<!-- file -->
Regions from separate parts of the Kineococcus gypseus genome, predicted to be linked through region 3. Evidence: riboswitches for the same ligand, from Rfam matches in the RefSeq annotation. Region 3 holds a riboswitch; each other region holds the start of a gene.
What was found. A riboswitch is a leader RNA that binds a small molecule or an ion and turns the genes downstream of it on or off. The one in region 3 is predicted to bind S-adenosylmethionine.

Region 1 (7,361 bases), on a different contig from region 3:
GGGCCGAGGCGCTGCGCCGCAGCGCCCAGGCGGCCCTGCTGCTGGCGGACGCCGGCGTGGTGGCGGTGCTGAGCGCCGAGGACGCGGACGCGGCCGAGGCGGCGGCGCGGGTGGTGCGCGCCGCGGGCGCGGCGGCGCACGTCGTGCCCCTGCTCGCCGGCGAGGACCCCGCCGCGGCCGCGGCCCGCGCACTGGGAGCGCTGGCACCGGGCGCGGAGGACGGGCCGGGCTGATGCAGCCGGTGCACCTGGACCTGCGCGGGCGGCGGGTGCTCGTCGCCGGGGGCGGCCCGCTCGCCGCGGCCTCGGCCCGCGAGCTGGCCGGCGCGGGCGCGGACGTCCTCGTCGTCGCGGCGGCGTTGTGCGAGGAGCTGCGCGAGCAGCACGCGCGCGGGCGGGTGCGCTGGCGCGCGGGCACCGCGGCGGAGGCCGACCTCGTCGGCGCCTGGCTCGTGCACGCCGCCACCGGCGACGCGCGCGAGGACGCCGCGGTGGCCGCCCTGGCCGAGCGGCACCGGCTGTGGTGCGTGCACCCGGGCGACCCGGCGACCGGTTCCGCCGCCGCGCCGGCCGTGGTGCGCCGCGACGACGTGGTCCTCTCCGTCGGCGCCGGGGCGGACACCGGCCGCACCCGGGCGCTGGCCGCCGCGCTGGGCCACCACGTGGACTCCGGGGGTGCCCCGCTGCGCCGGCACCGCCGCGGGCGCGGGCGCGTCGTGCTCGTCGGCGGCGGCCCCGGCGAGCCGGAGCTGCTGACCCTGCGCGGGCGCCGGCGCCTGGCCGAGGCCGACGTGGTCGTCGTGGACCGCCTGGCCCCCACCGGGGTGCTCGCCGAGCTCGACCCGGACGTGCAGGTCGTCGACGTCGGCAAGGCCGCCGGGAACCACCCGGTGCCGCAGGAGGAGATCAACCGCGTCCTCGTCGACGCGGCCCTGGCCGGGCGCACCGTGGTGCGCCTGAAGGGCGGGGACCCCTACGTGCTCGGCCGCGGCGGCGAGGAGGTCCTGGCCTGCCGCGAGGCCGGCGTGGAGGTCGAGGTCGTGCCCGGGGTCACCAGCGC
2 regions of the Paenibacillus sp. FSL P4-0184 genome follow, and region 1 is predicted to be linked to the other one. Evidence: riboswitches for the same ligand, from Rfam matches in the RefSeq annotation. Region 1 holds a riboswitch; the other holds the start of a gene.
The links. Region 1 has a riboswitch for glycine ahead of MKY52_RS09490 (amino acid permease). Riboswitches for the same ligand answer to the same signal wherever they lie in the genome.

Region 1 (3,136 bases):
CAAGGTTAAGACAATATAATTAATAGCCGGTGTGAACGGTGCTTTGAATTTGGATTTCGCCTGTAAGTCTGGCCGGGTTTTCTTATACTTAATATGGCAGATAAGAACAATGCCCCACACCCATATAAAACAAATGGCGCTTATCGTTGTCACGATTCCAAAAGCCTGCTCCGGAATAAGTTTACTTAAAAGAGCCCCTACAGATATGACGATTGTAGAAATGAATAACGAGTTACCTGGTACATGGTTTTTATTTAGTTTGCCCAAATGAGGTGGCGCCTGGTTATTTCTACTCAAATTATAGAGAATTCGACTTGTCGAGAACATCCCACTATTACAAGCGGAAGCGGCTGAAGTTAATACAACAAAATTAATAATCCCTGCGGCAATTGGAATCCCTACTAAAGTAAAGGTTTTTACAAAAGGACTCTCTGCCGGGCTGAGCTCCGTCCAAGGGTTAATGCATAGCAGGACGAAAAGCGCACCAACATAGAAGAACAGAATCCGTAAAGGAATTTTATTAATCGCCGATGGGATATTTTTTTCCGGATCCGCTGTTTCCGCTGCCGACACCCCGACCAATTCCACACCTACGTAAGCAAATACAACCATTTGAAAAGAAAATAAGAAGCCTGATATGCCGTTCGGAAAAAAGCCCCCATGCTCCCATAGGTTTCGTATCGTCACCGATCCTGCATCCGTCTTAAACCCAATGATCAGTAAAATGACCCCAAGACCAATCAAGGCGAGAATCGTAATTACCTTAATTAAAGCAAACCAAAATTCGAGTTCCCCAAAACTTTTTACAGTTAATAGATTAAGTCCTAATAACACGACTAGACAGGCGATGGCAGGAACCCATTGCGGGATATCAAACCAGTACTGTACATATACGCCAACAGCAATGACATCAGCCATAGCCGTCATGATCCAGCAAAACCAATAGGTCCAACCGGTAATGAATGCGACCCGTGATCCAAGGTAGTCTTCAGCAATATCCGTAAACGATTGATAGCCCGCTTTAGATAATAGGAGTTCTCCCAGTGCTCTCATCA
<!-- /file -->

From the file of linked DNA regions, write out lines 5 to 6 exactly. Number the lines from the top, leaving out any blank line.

2 regions of the Paenibacillus sp. FSL P4-0184 genome follow, and region 1 is predicted to be linked to the other one. Evidence: riboswitches for the same ligand, from Rfam matches in the RefSeq annotation. Region 1 holds a riboswitch; the other holds the start of a gene.
The links. Region 1 has a riboswitch for glycine ahead of MKY52_RS09490 (amino acid permease). Riboswitches for the same ligand answer to the same signal wherever they lie in the genome.